Residents opposing a rezoning request they say would bring damaging and unwanted changes to their Tar River neighborhoods are angry that a meeting on the issue is set for 9 a.m. Monday.

The people who live in Holly Ridge, Moss Bend and Beech Cove subdivisions along N.C. 33 east of Greenville had expected the rezoning request from Bill Clark Homes to be discussed on May 21, a night meeting to held by the Pitt County Board of Commissioners later this month. Discussion during a commissioners meeting on April 23 indicated May 21 is when the request would be heard.

Members of the communities last week, however, met with representatives of Bill Clark Homes to negotiate concerns. The residents and developer were not able to reach a compromise, and residents learned commissioners would hear the request again Monday, not May 21 as previously indicated.

“If we wouldn’t have had that compromise meeting there is no way we would have found out about it,” Holly Ridge resident Donna Pritchard said. “Not only us, but the public who may want to come out and support us, have never been publically, other than the agenda being posted on the website, have never been publicly informed that it has changed.”

Bill Clark Homes has asked commissioners to rezone 67.5 acres on N.C. 33 East from rural residential to suburban residential. The plot is about three miles east of Greenville’s city limits near Tucker Road.

It’s estimated the development company could build up to 150 homes on lots slightly larger than a quarter-acre. Home lots in the nearby subdivisions range from two to five acres.

The developer is scheduled to present a report about Wednesday’s meeting during the commissioners meeting at 9 a.m. on Monday. A letter to the board said Bill Clark Homes agreed to conditions developers hoped would alleviate concerns about the project.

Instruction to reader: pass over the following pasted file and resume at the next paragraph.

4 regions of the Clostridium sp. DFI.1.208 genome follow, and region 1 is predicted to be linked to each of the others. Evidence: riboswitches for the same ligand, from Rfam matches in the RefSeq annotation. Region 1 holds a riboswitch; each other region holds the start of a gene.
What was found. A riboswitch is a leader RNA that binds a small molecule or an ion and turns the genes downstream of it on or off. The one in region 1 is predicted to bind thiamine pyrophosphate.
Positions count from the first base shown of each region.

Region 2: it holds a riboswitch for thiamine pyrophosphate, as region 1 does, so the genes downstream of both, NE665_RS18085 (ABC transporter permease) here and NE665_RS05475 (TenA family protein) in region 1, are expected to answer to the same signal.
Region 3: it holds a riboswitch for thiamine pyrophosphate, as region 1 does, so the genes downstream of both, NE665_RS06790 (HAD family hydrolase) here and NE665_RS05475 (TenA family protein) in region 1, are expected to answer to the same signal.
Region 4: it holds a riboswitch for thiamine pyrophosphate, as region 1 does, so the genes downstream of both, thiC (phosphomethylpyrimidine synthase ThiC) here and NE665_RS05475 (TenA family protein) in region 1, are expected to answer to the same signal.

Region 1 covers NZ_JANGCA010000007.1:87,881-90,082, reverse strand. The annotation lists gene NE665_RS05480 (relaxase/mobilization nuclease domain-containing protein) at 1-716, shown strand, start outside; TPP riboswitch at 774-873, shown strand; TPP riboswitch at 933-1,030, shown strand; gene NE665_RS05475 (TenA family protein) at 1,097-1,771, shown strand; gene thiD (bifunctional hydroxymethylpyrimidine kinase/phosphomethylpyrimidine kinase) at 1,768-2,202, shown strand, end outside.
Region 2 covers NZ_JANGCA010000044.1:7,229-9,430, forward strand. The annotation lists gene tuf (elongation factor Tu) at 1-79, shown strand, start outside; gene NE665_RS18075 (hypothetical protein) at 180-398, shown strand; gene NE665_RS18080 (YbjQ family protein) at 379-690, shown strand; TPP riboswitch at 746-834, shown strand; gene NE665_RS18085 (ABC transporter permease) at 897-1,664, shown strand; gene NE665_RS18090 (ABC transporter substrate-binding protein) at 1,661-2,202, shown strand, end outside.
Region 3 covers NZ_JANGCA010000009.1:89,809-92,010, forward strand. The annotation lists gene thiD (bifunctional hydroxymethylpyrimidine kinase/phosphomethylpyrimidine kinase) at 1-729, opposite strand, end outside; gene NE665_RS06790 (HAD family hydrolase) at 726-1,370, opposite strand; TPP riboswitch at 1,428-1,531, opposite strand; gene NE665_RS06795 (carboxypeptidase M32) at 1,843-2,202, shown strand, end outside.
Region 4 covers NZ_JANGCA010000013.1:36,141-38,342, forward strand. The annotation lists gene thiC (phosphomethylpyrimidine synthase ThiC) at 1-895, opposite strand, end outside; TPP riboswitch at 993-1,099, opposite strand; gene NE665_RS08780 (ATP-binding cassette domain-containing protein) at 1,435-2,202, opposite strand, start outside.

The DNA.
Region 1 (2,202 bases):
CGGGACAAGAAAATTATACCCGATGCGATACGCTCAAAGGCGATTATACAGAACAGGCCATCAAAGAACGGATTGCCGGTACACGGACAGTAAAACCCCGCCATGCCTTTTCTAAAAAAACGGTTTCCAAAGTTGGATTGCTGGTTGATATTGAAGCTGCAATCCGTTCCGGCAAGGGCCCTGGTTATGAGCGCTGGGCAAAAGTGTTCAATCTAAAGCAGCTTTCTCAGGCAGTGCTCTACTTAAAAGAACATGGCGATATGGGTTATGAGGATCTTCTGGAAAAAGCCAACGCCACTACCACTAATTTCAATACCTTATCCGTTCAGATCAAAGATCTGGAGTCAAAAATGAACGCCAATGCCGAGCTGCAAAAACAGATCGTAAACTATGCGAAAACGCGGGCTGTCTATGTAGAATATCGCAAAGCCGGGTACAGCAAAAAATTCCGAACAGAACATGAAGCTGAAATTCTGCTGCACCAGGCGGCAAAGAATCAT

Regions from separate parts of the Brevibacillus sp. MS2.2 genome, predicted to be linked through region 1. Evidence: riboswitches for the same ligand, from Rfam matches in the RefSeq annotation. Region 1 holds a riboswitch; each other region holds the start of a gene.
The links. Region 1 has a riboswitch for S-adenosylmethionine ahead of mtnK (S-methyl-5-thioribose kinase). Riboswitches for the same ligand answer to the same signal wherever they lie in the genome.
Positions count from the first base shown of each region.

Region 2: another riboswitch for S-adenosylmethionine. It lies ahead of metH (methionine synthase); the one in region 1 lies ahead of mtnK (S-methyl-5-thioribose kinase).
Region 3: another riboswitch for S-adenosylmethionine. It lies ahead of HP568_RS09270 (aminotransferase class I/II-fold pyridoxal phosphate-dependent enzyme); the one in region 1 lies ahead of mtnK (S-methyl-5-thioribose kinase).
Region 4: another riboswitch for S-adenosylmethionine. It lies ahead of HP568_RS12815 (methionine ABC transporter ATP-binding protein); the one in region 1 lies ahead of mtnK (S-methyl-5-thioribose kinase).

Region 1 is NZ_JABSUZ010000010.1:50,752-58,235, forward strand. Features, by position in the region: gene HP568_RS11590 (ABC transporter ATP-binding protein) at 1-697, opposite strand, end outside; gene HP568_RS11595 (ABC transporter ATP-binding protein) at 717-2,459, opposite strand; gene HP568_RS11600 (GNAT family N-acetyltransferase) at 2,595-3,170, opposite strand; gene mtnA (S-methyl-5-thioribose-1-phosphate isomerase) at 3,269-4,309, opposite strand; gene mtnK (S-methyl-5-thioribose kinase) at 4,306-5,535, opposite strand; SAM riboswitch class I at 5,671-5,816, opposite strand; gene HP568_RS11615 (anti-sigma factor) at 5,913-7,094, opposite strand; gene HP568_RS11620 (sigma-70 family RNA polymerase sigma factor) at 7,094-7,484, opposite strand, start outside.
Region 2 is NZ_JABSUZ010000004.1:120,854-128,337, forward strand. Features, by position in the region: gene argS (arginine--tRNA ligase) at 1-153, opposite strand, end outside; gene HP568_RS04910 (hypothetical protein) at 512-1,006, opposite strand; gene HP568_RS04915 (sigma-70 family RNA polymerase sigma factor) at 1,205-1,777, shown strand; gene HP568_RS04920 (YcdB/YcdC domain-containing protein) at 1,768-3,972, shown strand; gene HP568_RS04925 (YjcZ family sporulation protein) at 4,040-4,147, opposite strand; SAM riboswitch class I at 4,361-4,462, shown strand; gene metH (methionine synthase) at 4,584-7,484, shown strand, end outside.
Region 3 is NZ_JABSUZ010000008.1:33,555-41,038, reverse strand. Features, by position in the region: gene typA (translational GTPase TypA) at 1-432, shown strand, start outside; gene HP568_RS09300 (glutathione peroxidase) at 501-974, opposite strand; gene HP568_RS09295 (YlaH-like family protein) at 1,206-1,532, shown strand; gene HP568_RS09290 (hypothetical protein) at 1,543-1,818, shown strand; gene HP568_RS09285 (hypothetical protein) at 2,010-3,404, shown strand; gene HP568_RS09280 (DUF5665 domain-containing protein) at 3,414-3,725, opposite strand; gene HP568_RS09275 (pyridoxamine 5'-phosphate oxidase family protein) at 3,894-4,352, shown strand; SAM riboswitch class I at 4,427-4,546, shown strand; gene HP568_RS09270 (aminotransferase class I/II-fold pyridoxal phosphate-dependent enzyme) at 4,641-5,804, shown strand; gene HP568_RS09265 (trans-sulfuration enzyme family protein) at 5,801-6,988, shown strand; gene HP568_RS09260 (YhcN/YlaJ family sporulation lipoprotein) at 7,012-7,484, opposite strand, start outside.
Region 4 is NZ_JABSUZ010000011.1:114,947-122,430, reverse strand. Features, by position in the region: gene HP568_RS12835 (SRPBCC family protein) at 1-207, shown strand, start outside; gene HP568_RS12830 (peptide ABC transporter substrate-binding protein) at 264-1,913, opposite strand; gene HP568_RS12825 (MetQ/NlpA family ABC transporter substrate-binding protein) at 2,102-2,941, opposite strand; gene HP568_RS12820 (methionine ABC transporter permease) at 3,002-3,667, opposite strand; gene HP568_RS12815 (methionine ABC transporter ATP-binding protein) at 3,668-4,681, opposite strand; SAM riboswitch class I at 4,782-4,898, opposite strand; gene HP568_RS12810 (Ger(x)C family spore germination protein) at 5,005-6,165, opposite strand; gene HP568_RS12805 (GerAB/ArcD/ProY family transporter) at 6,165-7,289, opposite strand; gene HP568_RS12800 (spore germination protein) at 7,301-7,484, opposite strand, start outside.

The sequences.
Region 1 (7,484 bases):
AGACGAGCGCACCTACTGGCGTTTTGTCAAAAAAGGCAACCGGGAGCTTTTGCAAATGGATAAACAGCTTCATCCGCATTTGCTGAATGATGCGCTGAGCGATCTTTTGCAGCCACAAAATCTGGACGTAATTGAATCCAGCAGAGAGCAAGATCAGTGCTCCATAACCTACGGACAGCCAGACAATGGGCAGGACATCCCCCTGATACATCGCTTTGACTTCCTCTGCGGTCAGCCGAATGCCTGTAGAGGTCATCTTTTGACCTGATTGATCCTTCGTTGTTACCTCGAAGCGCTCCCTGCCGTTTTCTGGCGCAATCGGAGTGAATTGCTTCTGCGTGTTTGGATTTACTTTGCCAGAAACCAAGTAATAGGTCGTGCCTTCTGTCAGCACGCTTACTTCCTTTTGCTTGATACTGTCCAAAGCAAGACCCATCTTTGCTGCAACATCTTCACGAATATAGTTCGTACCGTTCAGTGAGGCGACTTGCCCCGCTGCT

The conditions include that only single-family homes would be built; all roads would be designed to meet state transportation department standards and the department would be consulted about improvements, if needed, to N.C. 33 at its entrance; no lot would be smaller than 12,500 square feet; the development would not exceed 150 homes; it would follow federal, state and county requirements for stormwater and environmental impacts; it would build sidewalks on one side the street in the development; and buffers would be maintained and installed.

A vote on the rezoning request isn’t scheduled, but the board’s bylaws do not prevent one from occurring, County Manager Scott Elliott said.

“If that happens I’m going to offer a substitute motion to put it off until to a night meeting,” said Commissioner Tom Coulson, one of three commissioners who on April 23 supported an unsuccessful motion to reject the rezoning request.

In the early 2000s the Board of Commissioners decided to hold one of its two monthly meetings at 6 p.m. so it would be easier for citizens to appear at meeting, Coulson said.

“It was decided back then that controversial issues, and this would certainly seem to fall in this category, would be handled at night meetings and not during the day,” Coulson said. “We’ve kind of lived up to that for the better part of 16, 18 years.”

It appears the confusion occurred because commissioners continued talking about the issues after the board voted 5-3 to delay action so homeowners and Bill Clark Home representatives could meet and work on a compromise.